Unexpected Side Effect of Financial Crisis: Iceland Joining EU?

by Chris Borgen

The Wall Street Journal has the story:

After six days of grueling debate, Iceland’s parliament voted narrowly Thursday to apply to join the European Union — an institution from which the country long stood proudly apart.

But a binge of overseas expansion by Iceland’s buccaneering banks led to a towering stack of bills that couldn’t be paid when the credit crunch cut off funding last fall, leaving Iceland with few options. Alone, with a currency that no one wanted to buy, Iceland’s banking system went under.

The measure passed 33-28, with two abstentions, and followed vigorous discussion on farms, fish and finance that reflects Icelanders’ lingering misgivings about the regulations that come with EU membership.

The country’s new prime minister, Jóhanna Sigurdardóttir, elected after the financial crisis, made joining the EU — and, eventually, the stable euro currency — a priority. With Thursday’s vote, she wrangled her own center-left party into line and cajoled support from parts of her usually euro-skeptic left-wing coalition partner and a handful of smaller parties.

This would leap-frog other coutntires, such as Albania, Turkey, and Croatia who are seeking EU membership. The WSJ adds:

Iceland is likely to have an easier time with EU accession than other aspirants, such as Albania, which wrestles with poverty and corruption, and Turkey, whose large population of Muslims has caused consternation in France and Germany. Thursday, the EU commissioner in charge of enlargement praised Iceland’s “deep democratic traditions.”

But hurdles remain, among them an expected popular referendum on the matter and substantial concerns over the economic hit to the fishing industry from adopting EU quota and catch rules. Fish and seafood accounted for 37% of Iceland’s exports in 2008.

Even if all goes smoothly, accession is at least 18 months away, and likely more. After joining, Iceland would still need to meet stringent economic and currency-stability criteria — which it is far from reaching — before adopting the euro.

I wonder if Iceland’s accession may spur other European Free Trade Area members, such as Norway, to join the EU. It will also be interesting to watch how the news of Iceland’s probably accession will play in Turkey, in particular. Note that the EU enlargement commissioner made a comment about Iceland’s “deep democratic traditions.” I wonder if that was meant to deflect any complaints from Turkey?

Check out the whole story at the WSJ.

Hat tip: Foreign Policy Passport


7 Responses

  1. I wonder if Iceland’s accession may spur other European Free Trade Area members, such as Norway, to join the EU.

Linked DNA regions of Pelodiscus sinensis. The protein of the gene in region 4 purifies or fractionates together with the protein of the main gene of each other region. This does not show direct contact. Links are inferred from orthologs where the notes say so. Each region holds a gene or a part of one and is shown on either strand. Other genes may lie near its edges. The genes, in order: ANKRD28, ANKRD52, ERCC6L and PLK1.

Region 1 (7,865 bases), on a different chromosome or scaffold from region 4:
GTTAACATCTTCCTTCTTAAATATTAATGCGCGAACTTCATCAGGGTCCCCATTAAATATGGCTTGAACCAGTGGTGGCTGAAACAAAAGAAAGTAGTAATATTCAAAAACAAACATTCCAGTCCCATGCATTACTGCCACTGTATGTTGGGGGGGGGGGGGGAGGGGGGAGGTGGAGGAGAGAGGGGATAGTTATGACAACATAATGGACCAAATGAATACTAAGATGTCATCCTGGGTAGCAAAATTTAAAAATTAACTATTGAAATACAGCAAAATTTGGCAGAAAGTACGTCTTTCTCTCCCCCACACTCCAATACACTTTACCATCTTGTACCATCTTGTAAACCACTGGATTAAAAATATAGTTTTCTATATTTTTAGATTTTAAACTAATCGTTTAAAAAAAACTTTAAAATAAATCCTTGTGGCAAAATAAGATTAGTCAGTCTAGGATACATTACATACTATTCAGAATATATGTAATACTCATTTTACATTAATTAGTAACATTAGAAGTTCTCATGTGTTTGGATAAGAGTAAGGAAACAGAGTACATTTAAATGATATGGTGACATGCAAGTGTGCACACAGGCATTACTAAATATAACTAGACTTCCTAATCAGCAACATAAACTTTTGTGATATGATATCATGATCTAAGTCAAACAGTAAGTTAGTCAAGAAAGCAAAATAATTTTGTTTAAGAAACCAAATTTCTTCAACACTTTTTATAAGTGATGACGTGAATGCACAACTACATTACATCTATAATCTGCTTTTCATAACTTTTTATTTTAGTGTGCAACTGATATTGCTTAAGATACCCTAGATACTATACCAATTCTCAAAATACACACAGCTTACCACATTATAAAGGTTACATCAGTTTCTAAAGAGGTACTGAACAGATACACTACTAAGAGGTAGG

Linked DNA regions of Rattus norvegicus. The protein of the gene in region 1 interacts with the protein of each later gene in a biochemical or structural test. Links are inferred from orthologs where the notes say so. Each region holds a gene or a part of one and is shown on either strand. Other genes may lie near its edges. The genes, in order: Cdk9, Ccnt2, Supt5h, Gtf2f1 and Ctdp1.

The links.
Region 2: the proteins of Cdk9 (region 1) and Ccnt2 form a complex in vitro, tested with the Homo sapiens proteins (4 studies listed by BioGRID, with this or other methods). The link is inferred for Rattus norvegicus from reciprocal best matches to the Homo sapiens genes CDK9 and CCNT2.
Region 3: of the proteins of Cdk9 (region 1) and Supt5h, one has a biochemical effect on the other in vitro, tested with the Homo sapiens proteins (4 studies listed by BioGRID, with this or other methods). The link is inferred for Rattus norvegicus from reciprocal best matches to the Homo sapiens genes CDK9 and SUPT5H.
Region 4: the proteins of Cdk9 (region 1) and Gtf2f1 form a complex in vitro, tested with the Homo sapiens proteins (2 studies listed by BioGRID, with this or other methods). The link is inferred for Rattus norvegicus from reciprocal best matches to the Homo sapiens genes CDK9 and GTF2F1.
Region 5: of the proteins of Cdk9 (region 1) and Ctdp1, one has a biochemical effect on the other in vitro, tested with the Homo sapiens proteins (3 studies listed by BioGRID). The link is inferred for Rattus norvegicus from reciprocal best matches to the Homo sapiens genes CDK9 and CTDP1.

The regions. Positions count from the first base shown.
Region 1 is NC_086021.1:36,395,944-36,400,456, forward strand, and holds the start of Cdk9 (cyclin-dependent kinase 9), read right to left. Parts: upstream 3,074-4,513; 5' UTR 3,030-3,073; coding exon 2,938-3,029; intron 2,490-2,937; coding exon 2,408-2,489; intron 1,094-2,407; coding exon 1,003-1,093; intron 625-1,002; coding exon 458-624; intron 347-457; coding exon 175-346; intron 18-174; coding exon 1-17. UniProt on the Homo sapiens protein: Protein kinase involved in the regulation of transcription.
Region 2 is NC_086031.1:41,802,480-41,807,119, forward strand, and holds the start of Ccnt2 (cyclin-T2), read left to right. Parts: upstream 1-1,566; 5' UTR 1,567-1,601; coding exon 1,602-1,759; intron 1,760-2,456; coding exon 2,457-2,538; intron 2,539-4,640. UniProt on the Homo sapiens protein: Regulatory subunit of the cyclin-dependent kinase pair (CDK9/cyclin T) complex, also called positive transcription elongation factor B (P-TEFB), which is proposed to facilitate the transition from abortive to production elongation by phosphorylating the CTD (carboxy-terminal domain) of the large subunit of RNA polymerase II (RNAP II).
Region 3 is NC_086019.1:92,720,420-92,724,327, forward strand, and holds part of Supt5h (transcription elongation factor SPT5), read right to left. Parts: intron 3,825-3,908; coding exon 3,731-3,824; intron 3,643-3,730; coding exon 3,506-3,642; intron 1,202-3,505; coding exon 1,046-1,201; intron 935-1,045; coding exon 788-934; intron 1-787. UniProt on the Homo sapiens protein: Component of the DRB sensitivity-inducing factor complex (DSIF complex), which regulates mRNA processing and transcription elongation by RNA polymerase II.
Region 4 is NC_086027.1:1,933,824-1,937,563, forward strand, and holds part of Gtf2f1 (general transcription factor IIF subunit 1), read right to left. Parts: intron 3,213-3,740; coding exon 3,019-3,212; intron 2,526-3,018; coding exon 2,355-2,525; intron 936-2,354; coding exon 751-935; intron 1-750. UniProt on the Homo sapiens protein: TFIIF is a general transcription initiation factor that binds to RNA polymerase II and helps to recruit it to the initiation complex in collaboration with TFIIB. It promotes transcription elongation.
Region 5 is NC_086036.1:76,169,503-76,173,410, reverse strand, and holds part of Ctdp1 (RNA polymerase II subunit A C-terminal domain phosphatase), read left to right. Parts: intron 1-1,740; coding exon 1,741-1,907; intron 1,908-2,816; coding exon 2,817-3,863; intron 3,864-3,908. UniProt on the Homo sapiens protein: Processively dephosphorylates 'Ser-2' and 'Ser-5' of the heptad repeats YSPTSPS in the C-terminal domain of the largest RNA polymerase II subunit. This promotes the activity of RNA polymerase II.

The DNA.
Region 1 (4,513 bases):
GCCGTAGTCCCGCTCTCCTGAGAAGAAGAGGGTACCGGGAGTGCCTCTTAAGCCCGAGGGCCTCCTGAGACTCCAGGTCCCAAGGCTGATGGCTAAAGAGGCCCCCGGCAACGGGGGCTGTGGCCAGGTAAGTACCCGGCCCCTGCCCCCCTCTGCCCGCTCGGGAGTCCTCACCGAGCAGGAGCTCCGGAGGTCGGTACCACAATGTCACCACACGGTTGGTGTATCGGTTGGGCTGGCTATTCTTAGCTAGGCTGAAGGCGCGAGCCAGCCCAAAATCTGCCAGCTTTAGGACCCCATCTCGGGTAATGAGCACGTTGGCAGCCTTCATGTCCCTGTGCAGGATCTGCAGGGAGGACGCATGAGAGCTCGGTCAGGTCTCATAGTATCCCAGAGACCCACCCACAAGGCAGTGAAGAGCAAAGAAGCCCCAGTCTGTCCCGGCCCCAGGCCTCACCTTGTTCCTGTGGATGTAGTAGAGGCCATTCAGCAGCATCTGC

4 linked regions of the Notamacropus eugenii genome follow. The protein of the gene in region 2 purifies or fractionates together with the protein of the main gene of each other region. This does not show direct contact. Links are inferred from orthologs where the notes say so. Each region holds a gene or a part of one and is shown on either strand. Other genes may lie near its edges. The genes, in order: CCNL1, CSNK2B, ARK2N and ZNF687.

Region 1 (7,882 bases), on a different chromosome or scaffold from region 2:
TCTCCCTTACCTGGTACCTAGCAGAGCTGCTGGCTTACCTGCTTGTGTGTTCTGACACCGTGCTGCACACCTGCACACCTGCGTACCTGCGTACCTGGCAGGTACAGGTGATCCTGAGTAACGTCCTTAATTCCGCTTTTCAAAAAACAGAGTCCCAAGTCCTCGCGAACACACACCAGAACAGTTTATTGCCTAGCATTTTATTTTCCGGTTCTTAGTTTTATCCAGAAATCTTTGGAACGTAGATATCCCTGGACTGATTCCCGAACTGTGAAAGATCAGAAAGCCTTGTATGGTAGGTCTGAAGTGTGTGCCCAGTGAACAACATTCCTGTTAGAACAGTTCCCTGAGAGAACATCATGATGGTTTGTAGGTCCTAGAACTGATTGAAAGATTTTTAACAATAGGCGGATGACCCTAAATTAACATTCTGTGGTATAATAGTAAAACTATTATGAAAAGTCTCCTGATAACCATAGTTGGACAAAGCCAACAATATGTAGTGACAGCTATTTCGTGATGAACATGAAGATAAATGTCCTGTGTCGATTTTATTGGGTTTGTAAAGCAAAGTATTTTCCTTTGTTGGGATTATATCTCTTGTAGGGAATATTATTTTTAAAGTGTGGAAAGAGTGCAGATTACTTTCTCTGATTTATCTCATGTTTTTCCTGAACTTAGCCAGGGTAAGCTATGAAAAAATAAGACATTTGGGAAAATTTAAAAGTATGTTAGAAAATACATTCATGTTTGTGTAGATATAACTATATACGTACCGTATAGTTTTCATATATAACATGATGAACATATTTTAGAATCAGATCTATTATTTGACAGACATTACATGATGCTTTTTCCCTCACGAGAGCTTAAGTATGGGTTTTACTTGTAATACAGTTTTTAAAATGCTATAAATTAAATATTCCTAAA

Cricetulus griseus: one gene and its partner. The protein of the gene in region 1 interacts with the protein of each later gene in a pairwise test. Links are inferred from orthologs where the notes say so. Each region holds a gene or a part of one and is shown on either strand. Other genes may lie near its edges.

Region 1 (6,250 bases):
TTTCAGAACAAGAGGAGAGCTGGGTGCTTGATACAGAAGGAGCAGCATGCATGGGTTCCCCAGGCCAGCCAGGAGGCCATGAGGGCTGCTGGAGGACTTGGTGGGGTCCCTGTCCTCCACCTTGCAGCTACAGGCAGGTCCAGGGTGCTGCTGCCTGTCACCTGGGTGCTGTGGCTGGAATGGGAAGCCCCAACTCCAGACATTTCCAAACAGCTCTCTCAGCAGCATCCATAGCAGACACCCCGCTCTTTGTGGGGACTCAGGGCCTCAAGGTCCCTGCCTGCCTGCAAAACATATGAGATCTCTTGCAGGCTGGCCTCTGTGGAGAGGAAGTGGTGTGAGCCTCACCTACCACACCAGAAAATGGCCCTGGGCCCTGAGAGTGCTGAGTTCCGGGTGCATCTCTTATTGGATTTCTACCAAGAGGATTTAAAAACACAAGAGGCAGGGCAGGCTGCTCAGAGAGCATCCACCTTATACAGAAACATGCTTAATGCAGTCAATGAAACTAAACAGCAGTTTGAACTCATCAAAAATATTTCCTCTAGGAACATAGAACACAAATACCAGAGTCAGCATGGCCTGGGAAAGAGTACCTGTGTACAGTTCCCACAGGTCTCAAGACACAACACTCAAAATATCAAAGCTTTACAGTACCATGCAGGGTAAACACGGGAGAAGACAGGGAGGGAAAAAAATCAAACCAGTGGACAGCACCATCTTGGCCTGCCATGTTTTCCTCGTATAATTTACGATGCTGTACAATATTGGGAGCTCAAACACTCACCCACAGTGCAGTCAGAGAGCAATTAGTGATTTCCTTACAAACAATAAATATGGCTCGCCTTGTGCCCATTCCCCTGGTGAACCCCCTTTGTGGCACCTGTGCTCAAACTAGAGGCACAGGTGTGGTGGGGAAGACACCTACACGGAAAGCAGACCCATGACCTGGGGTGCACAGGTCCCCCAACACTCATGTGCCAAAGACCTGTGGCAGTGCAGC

Unlikely. For all the nordics, EU membership has always been about money. In the case of Greenland (seceded in 1984) and Iceland, the problem was mostly fishing. For Norway, an additional point is that they are rich enough that they don’t need full access to the Common Market. (Well, that and the whale hunting thing.)

    Just because Iceland went bankrupt and therefore decided to seek refuge in the safe lap of mother Europe, doesn’t mean that Norway will. Norway doesn’t have any serious economic problems, not to mention that in Norway, unlike in Iceland, the EU debate has been ongoing for several decades now. (The Norwegian people twice rejected EU membership in a referendum, in 1972 and in 1994.) For Norway, nothing’s changed.

    Generally, Iceland should have no difficulty getting their accession treaty ratified. This has very little to do with their “democratic traditions”, and all the more with the fact that there are only 300.000 Icelanders. Absorption capacity, etc. etc.

  2. Then again, Iceland is one of the candidates for oldest parliament in the world

  3. I would much rather the EU adopt Iceland’s fishing practices and rules than vice-versa.

  4. [Maybe double-posting, but my comment disappeared.]

    @delenda est: Absolutely. However, the objection isn’t mainly against the organisation of the Common Fisheries Policy, but more against the level at which the quotas are set. By staying outside the Union, Iceland, Greenland, the Faeroer and Norway are allowed to catch much more fish than they otherwise would be able to.

  5. Yes, but they caught from their largely sustainable and well-managed fisheries, not from insanely bureacratic and status ante quo EU fisheries which are anything but sustainable because you can’t even pay French (nor Spanish I believe) fishermen to not catch fish.

    Hearing French people bleat about sustainability and ‘des produits bio’ always makes me ‘doucement rire’.

  6. I had a conversation about this with a senior Continental IMF economist a couple of months ago, who told me the view in the EU (he is a senior member of the team addressing the Eastern European economic problems), is that it is better to take Iceland in in order to be able to have regulatory power over it.  It’s a problem having a country of 300,000 but with its own central bank, nationally chartered banking institutions, etc., with access to the global financial system.  The view was that at some point down the road, even an Iceland would get reconnected as a sovereign actor to global finance, and better to have it part of something quasi-regulated than not – given that its close connections to European markets and banking would suggest that it could again create serious problems for European finance down the road.  Not quite calling Iceland a case of European “too big to fail’ – but suggesting that the net benefit was to put Iceland under some adult financial supervision via the ECB.

  7. Damn lucky they got the rest of them under that adult supervision then 🙂

Trackbacks and Pingbacks

  1. There are no trackbacks or pingbacks associated with this post at this time.